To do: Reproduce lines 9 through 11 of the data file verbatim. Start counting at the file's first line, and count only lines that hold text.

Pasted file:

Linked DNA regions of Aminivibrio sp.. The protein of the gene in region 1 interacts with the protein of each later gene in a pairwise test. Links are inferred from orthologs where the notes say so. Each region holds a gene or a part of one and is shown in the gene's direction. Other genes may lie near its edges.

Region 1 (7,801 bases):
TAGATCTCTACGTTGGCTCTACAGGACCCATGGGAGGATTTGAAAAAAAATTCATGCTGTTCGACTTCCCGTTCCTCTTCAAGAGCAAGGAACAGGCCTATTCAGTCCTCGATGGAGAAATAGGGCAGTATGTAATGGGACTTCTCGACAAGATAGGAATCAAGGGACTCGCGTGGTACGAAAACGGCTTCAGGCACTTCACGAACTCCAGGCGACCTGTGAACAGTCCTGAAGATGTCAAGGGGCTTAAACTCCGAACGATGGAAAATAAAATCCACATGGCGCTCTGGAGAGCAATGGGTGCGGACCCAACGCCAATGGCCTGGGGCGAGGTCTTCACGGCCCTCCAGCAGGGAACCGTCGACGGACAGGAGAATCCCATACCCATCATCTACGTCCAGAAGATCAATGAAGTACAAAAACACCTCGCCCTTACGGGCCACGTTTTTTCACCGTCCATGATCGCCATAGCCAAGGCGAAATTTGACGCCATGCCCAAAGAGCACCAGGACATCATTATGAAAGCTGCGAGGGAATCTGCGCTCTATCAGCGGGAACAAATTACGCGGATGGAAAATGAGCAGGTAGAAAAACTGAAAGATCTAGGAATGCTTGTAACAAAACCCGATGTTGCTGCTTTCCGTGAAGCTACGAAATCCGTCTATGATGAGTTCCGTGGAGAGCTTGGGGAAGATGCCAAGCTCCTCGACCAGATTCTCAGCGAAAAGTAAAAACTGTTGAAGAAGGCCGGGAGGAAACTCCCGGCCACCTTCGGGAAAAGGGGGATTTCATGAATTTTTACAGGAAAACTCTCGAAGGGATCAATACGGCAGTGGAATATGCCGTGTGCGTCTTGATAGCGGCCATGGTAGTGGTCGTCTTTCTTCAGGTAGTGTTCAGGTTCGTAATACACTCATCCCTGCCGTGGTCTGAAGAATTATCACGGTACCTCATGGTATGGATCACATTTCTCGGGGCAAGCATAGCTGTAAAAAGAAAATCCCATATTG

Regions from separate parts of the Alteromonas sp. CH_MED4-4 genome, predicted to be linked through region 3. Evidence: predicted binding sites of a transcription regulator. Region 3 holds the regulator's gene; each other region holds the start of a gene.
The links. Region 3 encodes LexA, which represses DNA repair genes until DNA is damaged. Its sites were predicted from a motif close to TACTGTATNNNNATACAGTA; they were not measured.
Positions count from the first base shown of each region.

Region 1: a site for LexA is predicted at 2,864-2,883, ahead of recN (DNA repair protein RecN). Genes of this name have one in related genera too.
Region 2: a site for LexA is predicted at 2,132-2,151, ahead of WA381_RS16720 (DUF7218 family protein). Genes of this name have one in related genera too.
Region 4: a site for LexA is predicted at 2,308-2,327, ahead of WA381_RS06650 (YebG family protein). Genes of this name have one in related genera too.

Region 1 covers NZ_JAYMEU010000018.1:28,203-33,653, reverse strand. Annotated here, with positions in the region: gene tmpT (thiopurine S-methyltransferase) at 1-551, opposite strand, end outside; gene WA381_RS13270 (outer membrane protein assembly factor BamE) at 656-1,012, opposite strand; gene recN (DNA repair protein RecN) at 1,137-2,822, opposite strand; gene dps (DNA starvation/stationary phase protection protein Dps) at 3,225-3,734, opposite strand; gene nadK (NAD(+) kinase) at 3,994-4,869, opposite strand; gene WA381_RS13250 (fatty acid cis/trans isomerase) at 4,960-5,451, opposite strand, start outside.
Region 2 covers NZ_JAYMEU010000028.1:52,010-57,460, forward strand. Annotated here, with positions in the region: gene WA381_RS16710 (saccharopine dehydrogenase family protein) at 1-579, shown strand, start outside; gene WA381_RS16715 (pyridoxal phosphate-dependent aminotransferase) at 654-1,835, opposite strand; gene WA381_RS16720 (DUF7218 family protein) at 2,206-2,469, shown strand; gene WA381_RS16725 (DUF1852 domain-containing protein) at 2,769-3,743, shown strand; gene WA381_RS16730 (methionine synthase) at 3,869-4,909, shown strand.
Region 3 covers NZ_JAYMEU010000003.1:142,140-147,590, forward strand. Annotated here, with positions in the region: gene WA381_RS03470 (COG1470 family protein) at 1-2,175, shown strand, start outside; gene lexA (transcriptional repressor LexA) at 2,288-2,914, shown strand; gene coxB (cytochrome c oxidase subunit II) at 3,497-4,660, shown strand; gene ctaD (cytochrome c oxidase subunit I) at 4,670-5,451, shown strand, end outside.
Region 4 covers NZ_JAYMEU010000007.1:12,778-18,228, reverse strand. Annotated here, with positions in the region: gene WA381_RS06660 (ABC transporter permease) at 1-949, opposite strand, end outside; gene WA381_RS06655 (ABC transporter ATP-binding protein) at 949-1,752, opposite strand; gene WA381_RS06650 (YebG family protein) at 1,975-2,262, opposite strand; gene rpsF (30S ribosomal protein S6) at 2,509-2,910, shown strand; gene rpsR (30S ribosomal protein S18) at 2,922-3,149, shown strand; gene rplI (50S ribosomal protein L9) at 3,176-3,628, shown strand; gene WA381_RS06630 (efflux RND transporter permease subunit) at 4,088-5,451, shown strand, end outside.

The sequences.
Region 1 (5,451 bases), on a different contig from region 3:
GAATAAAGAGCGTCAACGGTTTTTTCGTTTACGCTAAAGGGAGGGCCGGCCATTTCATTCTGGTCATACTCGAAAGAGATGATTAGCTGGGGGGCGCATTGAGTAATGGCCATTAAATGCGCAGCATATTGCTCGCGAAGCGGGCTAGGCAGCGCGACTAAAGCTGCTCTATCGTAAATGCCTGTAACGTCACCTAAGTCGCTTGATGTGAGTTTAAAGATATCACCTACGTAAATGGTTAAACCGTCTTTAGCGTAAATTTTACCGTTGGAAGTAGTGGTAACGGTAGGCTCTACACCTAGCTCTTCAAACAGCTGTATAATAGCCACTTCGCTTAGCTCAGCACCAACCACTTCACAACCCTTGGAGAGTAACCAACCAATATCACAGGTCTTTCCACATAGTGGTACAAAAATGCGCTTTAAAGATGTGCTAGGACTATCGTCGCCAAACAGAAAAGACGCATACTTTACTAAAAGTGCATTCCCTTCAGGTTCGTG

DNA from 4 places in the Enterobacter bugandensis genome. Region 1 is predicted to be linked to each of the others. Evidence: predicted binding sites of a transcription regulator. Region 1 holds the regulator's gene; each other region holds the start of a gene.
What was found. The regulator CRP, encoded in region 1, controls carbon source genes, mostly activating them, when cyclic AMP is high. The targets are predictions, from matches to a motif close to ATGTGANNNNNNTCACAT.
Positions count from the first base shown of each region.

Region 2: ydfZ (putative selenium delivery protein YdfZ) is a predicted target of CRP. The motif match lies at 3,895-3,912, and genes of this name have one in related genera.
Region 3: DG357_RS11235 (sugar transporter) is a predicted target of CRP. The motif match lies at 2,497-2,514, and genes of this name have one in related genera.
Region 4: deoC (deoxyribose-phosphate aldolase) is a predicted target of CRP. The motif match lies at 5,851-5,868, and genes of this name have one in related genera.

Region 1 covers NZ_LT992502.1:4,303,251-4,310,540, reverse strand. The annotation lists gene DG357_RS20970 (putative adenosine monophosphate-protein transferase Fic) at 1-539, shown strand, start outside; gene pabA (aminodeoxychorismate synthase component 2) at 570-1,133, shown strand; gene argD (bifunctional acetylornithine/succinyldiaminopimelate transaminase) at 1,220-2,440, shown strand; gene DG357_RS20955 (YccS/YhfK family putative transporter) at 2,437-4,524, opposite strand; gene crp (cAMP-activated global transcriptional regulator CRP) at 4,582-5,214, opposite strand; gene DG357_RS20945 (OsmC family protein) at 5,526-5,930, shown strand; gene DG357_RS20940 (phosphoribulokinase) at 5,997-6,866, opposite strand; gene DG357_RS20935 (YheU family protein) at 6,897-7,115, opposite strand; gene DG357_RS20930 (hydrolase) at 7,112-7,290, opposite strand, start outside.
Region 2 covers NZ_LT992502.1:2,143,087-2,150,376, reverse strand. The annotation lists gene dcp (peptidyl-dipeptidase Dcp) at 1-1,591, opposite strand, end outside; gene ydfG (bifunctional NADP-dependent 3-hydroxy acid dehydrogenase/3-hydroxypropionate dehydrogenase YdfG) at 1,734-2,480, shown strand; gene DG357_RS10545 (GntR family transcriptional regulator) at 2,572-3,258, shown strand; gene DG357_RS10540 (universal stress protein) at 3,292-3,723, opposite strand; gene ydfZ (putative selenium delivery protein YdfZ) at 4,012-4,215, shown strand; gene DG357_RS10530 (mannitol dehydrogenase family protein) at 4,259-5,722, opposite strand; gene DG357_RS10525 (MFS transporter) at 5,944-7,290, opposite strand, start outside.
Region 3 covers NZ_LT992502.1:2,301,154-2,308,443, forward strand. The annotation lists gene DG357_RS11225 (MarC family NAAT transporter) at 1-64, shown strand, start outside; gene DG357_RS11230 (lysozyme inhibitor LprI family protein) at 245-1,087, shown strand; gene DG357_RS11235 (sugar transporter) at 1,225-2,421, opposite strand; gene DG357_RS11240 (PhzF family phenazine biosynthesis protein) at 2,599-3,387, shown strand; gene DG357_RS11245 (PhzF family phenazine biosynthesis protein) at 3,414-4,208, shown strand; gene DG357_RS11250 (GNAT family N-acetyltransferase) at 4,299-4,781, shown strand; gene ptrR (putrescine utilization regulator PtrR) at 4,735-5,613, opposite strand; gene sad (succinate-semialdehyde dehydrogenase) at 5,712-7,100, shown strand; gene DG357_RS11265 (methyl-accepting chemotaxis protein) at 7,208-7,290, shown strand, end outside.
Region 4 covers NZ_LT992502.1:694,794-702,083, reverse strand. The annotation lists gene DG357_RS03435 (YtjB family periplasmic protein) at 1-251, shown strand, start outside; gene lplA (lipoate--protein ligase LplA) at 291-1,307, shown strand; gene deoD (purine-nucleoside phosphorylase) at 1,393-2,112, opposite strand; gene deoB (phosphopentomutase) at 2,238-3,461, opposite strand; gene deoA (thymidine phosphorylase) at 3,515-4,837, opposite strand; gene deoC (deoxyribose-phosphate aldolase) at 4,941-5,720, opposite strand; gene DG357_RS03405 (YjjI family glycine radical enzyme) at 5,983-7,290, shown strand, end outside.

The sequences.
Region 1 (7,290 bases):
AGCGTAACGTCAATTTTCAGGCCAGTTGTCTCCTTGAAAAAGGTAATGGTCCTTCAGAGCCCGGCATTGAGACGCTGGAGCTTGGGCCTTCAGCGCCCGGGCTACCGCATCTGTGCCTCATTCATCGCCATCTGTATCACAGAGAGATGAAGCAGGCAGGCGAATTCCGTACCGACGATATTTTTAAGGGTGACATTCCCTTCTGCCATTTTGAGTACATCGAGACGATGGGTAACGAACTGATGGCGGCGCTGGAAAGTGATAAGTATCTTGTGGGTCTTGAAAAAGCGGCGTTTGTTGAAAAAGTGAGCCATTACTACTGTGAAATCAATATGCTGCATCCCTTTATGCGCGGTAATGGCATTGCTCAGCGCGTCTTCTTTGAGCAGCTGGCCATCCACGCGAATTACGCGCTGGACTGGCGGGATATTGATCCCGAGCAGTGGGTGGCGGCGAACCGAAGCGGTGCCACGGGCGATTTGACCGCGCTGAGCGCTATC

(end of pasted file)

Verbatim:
Region 4: a site for LexA is predicted at 2,308-2,327, ahead of WA381_RS06650 (YebG family protein). Genes of this name have one in related genera too.

Region 1 covers NZ_JAYMEU010000018.1:28,203-33,653, reverse strand. Annotated here, with positions in the region: gene tmpT (thiopurine S-methyltransferase) at 1-551, opposite strand, end outside; gene WA381_RS13270 (outer membrane protein assembly factor BamE) at 656-1,012, opposite strand; gene recN (DNA repair protein RecN) at 1,137-2,822, opposite strand; gene dps (DNA starvation/stationary phase protection protein Dps) at 3,225-3,734, opposite strand; gene nadK (NAD(+) kinase) at 3,994-4,869, opposite strand; gene WA381_RS13250 (fatty acid cis/trans isomerase) at 4,960-5,451, opposite strand, start outside.
Region 2 covers NZ_JAYMEU010000028.1:52,010-57,460, forward strand. Annotated here, with positions in the region: gene WA381_RS16710 (saccharopine dehydrogenase family protein) at 1-579, shown strand, start outside; gene WA381_RS16715 (pyridoxal phosphate-dependent aminotransferase) at 654-1,835, opposite strand; gene WA381_RS16720 (DUF7218 family protein) at 2,206-2,469, shown strand; gene WA381_RS16725 (DUF1852 domain-containing protein) at 2,769-3,743, shown strand; gene WA381_RS16730 (methionine synthase) at 3,869-4,909, shown strand.